Bird Lessons

As I approached the sliding doors to my workplace this morning, I noticed a small bird sitting motionless in front of a bench to the right of the entrance. Something didn’t seem quite right, so I stopped and watched it for a minute. I’m not sure what kind of bird it was-small, fluffy, yellow beak…It looked fine but it seemed paralyzed. I stepped a little closer to see if it would move out of the way. It didn’t. I tried moving on the the other side. Nothing. It didn’t even seem to track me with its eyes. I surmised that it had flown into the window and was stunned but it looked capable of flight otherwise. I left the bird and went in to work assuming it would soon fly away.

Not long after, my colleague came running by and said,”There’s a hurt bird out there!”  She rummaged around looking for a box, found one, and rushed off again. Then I heard a commotion outside my office window. Several of my colleagues were outside consulting on the best next steps. Alerted by a hotel guest that a little bird was hurt, they had all dropped everything and pitched in to relocate the bird away from foot traffic. Every so often, over the next half hour, a colleague would come peek out my window to check on the bird. They googled “how to help a hurt bird”. They called the  Audubon Society. All of this concern caused me to think two things:

  1. I work with a really empathetic, kind group of people. I appreciate this so much because I’ve also worked with people who would have set a cat loose in the bird’s general vicinity.
  2. Apparently, I have more in common with the cat people.

I thought that bird was fine. No one else did. I thought I showed a fair amount of concern. Everyone else was more concerned. It’s an uncomfortable feeling knowing that what you thought was true about yourself might not be true after all. Maybe….I’m not that nice.

It reminds me of the conundrum of average intelligence. Average intelligence means that most of the population falls in an average range with about half the population on the lower end and about half on the higher end. I’ll bet, though, if you took a poll of a cross section of the population, that most people feel they are above average. I guess we all need to think well of ourselves. But back to my story.

Within an hour, that bird flew off into a tree and out of our lives. My colleagues all felt good about themselves for helping him. I felt smarter than average.

Chicken out




  6 comments for “Bird Lessons

  1. jenny_o
    November 13, 2019 at 3:17 am

    Sometimes too much empathy leads to unwarranted interference. I once took a wild bird with an injured foot to the vet. He gently suggested I return the bird to where I found it, and nature would take care of it. Either the foot would heal, or it wouldn’t. That was knowledge I didn’t have prior to that point. Now, my husband was never told that by a vet or anyone else, but that’s what he would have told me if I had been willing to listen. He has common sense.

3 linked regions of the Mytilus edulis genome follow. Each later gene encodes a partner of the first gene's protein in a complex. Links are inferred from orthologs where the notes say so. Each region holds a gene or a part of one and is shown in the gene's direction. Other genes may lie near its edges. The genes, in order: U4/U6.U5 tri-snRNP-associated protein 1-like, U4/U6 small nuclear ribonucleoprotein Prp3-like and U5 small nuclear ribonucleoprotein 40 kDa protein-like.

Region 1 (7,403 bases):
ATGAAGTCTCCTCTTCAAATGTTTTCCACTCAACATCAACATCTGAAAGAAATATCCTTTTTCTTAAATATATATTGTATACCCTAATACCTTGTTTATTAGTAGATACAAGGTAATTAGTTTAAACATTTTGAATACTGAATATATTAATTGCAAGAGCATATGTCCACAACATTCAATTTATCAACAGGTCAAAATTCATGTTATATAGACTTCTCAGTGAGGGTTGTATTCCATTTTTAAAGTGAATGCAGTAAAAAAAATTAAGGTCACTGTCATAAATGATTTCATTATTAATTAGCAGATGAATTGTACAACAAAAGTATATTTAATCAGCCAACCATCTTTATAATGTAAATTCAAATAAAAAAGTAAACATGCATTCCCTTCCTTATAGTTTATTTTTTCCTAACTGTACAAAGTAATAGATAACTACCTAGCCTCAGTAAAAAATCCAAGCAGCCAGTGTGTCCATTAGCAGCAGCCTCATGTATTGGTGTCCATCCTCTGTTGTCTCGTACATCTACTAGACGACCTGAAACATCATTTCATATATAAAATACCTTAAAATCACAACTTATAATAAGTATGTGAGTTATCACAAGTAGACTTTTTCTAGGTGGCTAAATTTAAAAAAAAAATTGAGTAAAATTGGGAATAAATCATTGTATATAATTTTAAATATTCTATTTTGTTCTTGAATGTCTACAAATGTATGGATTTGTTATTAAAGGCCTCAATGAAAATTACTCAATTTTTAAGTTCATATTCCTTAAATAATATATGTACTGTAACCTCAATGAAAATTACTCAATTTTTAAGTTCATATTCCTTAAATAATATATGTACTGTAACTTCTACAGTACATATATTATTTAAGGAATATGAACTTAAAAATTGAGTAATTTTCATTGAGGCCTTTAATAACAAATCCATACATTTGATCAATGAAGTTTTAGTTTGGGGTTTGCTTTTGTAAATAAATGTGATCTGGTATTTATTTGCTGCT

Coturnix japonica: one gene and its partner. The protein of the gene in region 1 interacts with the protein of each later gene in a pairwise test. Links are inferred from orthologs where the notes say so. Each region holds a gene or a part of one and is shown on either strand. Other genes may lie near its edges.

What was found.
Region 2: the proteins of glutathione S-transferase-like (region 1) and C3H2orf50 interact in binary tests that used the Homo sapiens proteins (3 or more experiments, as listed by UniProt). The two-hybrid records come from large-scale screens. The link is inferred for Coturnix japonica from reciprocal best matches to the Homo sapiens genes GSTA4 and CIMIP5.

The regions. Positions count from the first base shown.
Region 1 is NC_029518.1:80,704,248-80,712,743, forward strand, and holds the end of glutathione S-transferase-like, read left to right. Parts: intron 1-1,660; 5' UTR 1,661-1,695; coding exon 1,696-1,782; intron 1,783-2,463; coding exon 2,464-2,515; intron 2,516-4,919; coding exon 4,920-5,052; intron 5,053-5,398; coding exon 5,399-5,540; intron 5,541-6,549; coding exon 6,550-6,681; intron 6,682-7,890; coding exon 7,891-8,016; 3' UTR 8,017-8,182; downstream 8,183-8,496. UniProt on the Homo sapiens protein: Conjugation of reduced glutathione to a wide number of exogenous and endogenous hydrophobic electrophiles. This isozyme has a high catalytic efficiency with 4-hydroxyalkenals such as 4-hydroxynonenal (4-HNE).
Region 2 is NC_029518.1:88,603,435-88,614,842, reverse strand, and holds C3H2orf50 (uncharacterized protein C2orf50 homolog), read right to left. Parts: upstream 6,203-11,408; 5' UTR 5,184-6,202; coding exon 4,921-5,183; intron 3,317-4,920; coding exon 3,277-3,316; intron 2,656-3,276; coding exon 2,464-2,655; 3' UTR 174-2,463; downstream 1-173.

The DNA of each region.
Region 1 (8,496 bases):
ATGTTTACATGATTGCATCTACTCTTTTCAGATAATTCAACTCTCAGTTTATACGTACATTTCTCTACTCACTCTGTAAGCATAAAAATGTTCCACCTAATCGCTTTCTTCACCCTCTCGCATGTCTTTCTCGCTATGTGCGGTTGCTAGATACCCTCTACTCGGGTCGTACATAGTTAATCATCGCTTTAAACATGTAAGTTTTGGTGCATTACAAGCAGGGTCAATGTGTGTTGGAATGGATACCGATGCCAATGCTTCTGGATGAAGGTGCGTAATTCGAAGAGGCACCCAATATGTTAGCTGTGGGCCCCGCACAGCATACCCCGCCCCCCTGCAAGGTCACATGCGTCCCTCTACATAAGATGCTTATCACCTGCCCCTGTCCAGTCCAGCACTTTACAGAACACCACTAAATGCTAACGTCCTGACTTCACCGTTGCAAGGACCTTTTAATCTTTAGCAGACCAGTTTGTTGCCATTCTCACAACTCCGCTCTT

Sounds like you have common sense, too, which as we all know is not common 🙂


    • November 13, 2019 at 11:49 am

      Oh no…a hurt foot is totally different. Of course you want to help that little guy. My common sense is selective. It applies itself sometimes but not always.


  2. Doug in Oakland
    November 13, 2019 at 8:01 am

    When my dad taught me about the outdoors, he did teach me to size up animals to see if they’re OK or not, and I probably would’ve left that bird alone too, if it didn’t have anything obviously broken.
    Not saying I’m a veterinarian or even a wildlife rehabber, just spent a lot of time in the woods and a lot of time raising animals, and really, most of the time they don’t need or want our help.
    Now, the times when they do can be lovely, like when a raptor’s wing is messed up and the rehabber fixes it and keeps it safe and fed until it can fend for itself again, but again, those folks know what they’re doing, and I probably don’t.
    Briana used to volunteer at the raptor rehab place,and she has some fairly strong opinions on human/animal interaction, but she doesn’t scold the cat when he catches the occasional bird, especially if the bird has feathers she likes…


    • November 13, 2019 at 11:56 am

      Speaking of Raptors, when my daughter, granddaughter and I were leaving the movies the other day, we saw a hawk on a little strip of grass enjoying his dinner. Couldn’t quite tell what dinner had previously been. He flew away with it before we got too close. They are magnificent, though, and I always feel lucky to see them. I’m still waiting to spot an owl in the wild-one of the big ones. Our local Audubon Society does raptor shows each fall and we do get to see them there. Anyways, I digress. You can’t blame a cat for being a cat, right? I have a little feather collection of my own.


  3. Joanne Noragon
    November 14, 2019 at 12:02 am

    I’m with you on this one. I would have indulged the coworkers in the very same way, though.


    • November 14, 2019 at 1:56 am

      It was really sweet but we seriously need to get some of those things that you put in windows to ward off the birds.


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